The recently published English Housing Survey (EHS) for 2017-18 reports that private tenants in England are satisfied or very satisfied with their rented accommodation and the way they were being treated with their landlord or agent.
This is a national survey of people’s housing circumstances and the condition and energy efficiency of housing in England. It is perhaps the most comprehensive, credible and longest standing housing survey available, first run in 1967.
Some Statistics and Findings:
Aroundone-in-five households (20%) in England live in the private rented sector, making renting the second largest tenure after home ownership (64% or 14.8 million), with social housing (17% or 4.0 million) lower than the private sector – 4.5 million households now live in the private rented sector in England.
The majority (84%) of private tenants report that they are satisfied or very satisfied with their current accommodation, which compares to 95% of owner occupiers.
In comparison to social renters and owner occupiers, private renters spend the highest proportion of their income on housing. Despite this, the majority said they found it easy to pay their rent.
On average, private renters spent a third (33%) of their household income (including Housing Benefit) on rent. This is compares to 28% for social renters, and 17% for mortgage payers.
The proportion of household income spent on rent was higher for private renters in London, on average 42%, than for the rest of England averaging 30%.
Most private renters (71%) said they found it easy or very easy to pay their rent.
One fifth of private renters (20%) were receiving Housing Benefit (HB) and for most recipients (85%) said that the HB does not cover their whole rent.
Around three quarters (76%) of private renters paid a deposit at the start of their current tenancy, and most deposits paid were equivalent to the value of four or more weeks’ rent.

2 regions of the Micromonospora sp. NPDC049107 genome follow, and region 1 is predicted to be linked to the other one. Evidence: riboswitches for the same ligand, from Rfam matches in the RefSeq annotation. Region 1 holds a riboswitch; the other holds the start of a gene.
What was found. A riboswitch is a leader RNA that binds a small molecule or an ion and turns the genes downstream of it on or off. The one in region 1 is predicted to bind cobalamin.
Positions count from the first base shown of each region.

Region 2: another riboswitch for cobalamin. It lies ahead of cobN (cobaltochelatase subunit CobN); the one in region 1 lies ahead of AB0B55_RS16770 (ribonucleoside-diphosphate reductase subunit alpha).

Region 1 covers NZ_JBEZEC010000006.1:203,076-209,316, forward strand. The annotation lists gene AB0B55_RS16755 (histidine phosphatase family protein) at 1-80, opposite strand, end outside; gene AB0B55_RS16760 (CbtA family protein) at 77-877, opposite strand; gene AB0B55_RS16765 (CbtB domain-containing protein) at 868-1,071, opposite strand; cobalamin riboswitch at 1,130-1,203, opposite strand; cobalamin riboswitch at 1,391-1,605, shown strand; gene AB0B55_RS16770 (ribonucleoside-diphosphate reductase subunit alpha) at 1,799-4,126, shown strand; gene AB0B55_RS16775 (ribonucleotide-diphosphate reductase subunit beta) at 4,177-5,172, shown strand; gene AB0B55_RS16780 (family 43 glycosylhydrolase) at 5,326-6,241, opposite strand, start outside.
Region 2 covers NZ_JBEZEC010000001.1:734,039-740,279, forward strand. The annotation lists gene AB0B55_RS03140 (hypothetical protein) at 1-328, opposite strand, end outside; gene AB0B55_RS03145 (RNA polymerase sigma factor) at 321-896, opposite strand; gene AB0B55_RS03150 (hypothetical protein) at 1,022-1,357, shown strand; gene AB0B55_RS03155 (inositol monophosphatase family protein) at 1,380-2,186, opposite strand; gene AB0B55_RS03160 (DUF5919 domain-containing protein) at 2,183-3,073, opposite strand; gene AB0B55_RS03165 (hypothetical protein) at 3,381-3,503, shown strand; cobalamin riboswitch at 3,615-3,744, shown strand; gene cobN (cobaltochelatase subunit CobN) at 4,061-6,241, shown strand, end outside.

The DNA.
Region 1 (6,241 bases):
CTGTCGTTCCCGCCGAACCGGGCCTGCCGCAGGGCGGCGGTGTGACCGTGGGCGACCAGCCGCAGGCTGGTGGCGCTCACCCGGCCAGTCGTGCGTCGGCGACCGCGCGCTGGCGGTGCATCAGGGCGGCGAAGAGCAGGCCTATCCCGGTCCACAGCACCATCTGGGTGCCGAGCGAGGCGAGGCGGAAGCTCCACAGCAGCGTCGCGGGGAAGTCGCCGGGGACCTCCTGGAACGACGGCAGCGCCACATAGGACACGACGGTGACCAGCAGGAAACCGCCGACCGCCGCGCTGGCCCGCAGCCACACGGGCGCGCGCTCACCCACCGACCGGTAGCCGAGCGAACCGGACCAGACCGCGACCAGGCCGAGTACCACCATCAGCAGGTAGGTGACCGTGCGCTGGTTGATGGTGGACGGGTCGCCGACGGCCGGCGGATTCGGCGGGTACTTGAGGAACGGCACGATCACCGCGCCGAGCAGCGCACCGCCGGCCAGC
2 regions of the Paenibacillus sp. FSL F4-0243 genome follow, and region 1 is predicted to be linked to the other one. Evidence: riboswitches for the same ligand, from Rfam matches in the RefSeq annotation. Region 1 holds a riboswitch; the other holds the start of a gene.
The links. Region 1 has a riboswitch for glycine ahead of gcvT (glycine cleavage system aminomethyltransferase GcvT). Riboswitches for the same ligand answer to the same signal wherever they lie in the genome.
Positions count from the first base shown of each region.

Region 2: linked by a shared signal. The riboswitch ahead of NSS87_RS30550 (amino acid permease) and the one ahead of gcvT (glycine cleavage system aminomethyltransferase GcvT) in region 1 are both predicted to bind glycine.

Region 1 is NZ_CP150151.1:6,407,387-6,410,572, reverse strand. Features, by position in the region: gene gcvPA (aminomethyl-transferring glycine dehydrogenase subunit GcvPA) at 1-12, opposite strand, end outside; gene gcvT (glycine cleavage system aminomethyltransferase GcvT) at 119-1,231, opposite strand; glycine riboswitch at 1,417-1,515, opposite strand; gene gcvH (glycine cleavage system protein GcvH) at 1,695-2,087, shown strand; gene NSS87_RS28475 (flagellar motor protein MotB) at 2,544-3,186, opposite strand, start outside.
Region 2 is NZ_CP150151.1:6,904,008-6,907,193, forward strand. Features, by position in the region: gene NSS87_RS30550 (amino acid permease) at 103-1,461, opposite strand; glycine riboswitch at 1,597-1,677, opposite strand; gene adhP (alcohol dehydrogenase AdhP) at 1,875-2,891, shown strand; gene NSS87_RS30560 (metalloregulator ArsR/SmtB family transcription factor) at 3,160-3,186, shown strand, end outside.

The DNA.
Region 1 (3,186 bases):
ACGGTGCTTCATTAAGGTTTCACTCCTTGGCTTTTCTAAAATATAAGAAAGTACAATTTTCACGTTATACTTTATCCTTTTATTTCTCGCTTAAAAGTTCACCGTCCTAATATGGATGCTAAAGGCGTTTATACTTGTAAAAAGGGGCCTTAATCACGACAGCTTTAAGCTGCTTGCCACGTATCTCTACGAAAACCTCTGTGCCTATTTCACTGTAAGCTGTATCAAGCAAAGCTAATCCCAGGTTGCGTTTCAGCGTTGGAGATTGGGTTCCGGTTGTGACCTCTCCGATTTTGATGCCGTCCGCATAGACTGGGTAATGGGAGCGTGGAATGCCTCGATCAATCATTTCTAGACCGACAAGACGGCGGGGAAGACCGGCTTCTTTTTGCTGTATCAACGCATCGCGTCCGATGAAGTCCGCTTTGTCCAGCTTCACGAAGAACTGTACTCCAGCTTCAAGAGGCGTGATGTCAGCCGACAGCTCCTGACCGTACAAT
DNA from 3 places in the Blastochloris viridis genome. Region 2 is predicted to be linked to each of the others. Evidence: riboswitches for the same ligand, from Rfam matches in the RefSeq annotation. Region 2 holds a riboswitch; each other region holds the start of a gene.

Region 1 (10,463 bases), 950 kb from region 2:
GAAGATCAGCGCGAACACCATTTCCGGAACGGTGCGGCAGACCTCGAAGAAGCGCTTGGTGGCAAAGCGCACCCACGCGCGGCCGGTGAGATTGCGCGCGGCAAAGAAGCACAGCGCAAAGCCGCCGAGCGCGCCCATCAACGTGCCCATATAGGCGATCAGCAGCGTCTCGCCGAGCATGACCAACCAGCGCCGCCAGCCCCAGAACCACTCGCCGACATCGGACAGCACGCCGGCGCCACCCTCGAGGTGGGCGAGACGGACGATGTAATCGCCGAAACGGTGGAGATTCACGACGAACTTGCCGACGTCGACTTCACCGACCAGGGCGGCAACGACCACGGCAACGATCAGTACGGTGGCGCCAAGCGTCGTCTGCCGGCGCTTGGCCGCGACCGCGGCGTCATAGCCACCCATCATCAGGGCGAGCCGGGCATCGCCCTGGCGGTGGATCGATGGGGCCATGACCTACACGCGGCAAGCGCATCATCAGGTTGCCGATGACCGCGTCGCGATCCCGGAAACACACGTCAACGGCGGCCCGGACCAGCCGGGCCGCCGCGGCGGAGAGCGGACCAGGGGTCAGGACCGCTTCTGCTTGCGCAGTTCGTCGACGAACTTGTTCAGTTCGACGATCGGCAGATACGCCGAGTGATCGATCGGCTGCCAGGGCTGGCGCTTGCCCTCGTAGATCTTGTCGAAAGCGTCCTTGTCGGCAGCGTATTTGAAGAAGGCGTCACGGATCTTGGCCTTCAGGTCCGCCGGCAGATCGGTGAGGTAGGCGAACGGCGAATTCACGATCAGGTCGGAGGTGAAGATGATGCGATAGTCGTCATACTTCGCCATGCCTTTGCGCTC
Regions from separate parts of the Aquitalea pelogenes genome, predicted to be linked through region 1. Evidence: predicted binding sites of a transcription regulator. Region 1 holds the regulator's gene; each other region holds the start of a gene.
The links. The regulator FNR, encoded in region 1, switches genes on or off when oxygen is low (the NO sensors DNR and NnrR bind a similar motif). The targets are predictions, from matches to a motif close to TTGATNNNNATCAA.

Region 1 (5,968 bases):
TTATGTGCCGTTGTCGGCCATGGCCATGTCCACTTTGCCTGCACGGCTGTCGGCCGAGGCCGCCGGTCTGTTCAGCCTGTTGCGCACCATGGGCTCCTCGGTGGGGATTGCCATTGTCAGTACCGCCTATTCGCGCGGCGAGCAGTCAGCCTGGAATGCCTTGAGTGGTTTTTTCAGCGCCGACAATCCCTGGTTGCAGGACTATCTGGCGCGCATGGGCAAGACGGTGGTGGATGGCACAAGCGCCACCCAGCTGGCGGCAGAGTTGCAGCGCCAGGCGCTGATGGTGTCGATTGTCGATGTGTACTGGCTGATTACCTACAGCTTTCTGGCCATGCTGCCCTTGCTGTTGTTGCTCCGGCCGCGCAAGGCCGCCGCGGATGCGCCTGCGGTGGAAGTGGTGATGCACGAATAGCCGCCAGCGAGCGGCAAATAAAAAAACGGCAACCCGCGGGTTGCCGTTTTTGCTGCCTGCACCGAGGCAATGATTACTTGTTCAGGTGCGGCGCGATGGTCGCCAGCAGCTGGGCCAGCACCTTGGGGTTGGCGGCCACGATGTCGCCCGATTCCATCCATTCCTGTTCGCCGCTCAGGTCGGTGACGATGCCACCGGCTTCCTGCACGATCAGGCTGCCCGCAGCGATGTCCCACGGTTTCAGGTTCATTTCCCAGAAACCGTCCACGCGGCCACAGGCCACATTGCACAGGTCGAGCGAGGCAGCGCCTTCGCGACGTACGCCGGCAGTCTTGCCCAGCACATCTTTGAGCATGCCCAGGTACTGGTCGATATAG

Around three quarters (73%) of deposit payers said they knew their deposit had been protected in one of the Government authorised tenancy deposit protection schemes, whereas 20% did not know.
Most private rented sector tenancies ended because the tenant/s wanted to move out.
Of those who had lived in their current home for less than three years, 72% moved house because they wanted to. The main reasons for moving in the past three years were job related (18% of moves), moving to a better neighbourhood (16%) and moves to a larger home (13%).
Of those who did not move solely by choice, reasons included:
- move instigated by a landlord (12%),
- moving on mutual agreement with a landlord (10%),
- moving at the end of a fixed term tenancy (8%).
Nearly two thirds of private renters (63%) reported having no savings. Just over a third (37%) of private renters reported having some savings. 11% had savings of £16,000 or more.
More than half of private renters (58%) thought they would eventually buy a home. A sizeable proportion of those who expected to buy did not currently have any savings.
Over half (58%) of private renters thought they would eventually buy a home. Younger renters were more likely to think they would eventually become home owners. 77% of those aged 16 to 24 thought they would buy, compared with 40% of those aged 45 to 64.
Of the 42% of private renters who did not think they would eventually buy a home, most (68%) said this was because they could not afford to do so.
There was no apparent link between those who thought they would eventually buy a home, and those who had substantial savings that could go towards a deposit: 12% of those who eventually planned to buy had substantial savings of £16,000 or more. Overall 42% of those who intend to buy had some savings.
Despite improvement over time, privately rented homes were more likely to have indicators of poorer housing quality and safety than other tenures.
The private rented sector had the highest proportion of non-decent homes. In this 2017-18 survey, 25% of homes in the private rented sector were non-decent according to the Decent Homes Standard. This is compares with 19% of owner occupied homes, and 13% of socially rented homes.
According to the Housing Health and Safety Rating System, 14% of privately rented homes have at least one Category 1 hazard, compared with 11% of owner occupied homes, and 6% of those in the social rented sector.
Private renters were younger than those in other tenures. The average age of private renters was 40 years, compared with 53 years for social renters and 57 years for owner occupiers.
In 2017-18, 68% of main tenants in privately rented households were under 45 years, compared with 35% of social renters and 24% of owner occupiers.
Read the full report here